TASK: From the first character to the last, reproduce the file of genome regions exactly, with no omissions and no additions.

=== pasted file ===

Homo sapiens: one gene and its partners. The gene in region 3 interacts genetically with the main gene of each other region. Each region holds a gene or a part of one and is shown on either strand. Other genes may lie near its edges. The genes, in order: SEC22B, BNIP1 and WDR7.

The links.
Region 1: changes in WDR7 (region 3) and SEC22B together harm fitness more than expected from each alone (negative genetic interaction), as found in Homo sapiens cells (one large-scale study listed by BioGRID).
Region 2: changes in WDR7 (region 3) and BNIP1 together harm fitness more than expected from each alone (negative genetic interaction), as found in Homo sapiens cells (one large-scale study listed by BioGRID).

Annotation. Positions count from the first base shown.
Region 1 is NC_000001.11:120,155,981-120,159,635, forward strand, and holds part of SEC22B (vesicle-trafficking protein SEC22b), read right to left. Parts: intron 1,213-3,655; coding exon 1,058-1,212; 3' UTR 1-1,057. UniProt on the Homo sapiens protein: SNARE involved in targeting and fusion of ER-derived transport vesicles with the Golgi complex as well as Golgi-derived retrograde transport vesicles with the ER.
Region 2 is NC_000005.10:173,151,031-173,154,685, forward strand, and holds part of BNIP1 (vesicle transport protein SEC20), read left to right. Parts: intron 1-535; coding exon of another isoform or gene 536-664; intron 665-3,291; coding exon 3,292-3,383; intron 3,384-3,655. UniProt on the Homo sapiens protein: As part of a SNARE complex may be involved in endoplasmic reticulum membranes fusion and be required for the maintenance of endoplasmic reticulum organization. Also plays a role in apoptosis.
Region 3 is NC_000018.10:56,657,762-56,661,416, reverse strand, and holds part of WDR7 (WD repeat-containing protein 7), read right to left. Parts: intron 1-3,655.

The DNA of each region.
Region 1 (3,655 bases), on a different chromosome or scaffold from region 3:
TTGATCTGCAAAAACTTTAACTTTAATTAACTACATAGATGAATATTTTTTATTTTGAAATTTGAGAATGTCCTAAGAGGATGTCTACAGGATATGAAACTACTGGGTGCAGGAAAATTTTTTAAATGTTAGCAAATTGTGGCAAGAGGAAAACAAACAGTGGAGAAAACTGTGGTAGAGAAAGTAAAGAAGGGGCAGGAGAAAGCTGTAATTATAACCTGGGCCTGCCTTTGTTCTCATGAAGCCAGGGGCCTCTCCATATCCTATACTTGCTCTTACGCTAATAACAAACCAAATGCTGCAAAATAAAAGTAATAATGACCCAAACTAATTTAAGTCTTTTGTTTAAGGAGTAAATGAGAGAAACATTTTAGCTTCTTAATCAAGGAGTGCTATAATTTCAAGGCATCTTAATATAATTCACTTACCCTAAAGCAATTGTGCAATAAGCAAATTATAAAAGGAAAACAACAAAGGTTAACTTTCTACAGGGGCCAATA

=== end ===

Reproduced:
Homo sapiens: one gene and its partners. The gene in region 3 interacts genetically with the main gene of each other region. Each region holds a gene or a part of one and is shown on either strand. Other genes may lie near its edges. The genes, in order: SEC22B, BNIP1 and WDR7.

The links.
Region 1: changes in WDR7 (region 3) and SEC22B together harm fitness more than expected from each alone (negative genetic interaction), as found in Homo sapiens cells (one large-scale study listed by BioGRID).
Region 2: changes in WDR7 (region 3) and BNIP1 together harm fitness more than expected from each alone (negative genetic interaction), as found in Homo sapiens cells (one large-scale study listed by BioGRID).

Annotation. Positions count from the first base shown.
Region 1 is NC_000001.11:120,155,981-120,159,635, forward strand, and holds part of SEC22B (vesicle-trafficking protein SEC22b), read right to left. Parts: intron 1,213-3,655; coding exon 1,058-1,212; 3' UTR 1-1,057. UniProt on the Homo sapiens protein: SNARE involved in targeting and fusion of ER-derived transport vesicles with the Golgi complex as well as Golgi-derived retrograde transport vesicles with the ER.
Region 2 is NC_000005.10:173,151,031-173,154,685, forward strand, and holds part of BNIP1 (vesicle transport protein SEC20), read left to right. Parts: intron 1-535; coding exon of another isoform or gene 536-664; intron 665-3,291; coding exon 3,292-3,383; intron 3,384-3,655. UniProt on the Homo sapiens protein: As part of a SNARE complex may be involved in endoplasmic reticulum membranes fusion and be required for the maintenance of endoplasmic reticulum organization. Also plays a role in apoptosis.
Region 3 is NC_000018.10:56,657,762-56,661,416, reverse strand, and holds part of WDR7 (WD repeat-containing protein 7), read right to left. Parts: intron 1-3,655.

The DNA of each region.
Region 1 (3,655 bases), on a different chromosome or scaffold from region 3:
TTGATCTGCAAAAACTTTAACTTTAATTAACTACATAGATGAATATTTTTTATTTTGAAATTTGAGAATGTCCTAAGAGGATGTCTACAGGATATGAAACTACTGGGTGCAGGAAAATTTTTTAAATGTTAGCAAATTGTGGCAAGAGGAAAACAAACAGTGGAGAAAACTGTGGTAGAGAAAGTAAAGAAGGGGCAGGAGAAAGCTGTAATTATAACCTGGGCCTGCCTTTGTTCTCATGAAGCCAGGGGCCTCTCCATATCCTATACTTGCTCTTACGCTAATAACAAACCAAATGCTGCAAAATAAAAGTAATAATGACCCAAACTAATTTAAGTCTTTTGTTTAAGGAGTAAATGAGAGAAACATTTTAGCTTCTTAATCAAGGAGTGCTATAATTTCAAGGCATCTTAATATAATTCACTTACCCTAAAGCAATTGTGCAATAAGCAAATTATAAAAGGAAAACAACAAAGGTTAACTTTCTACAGGGGCCAATA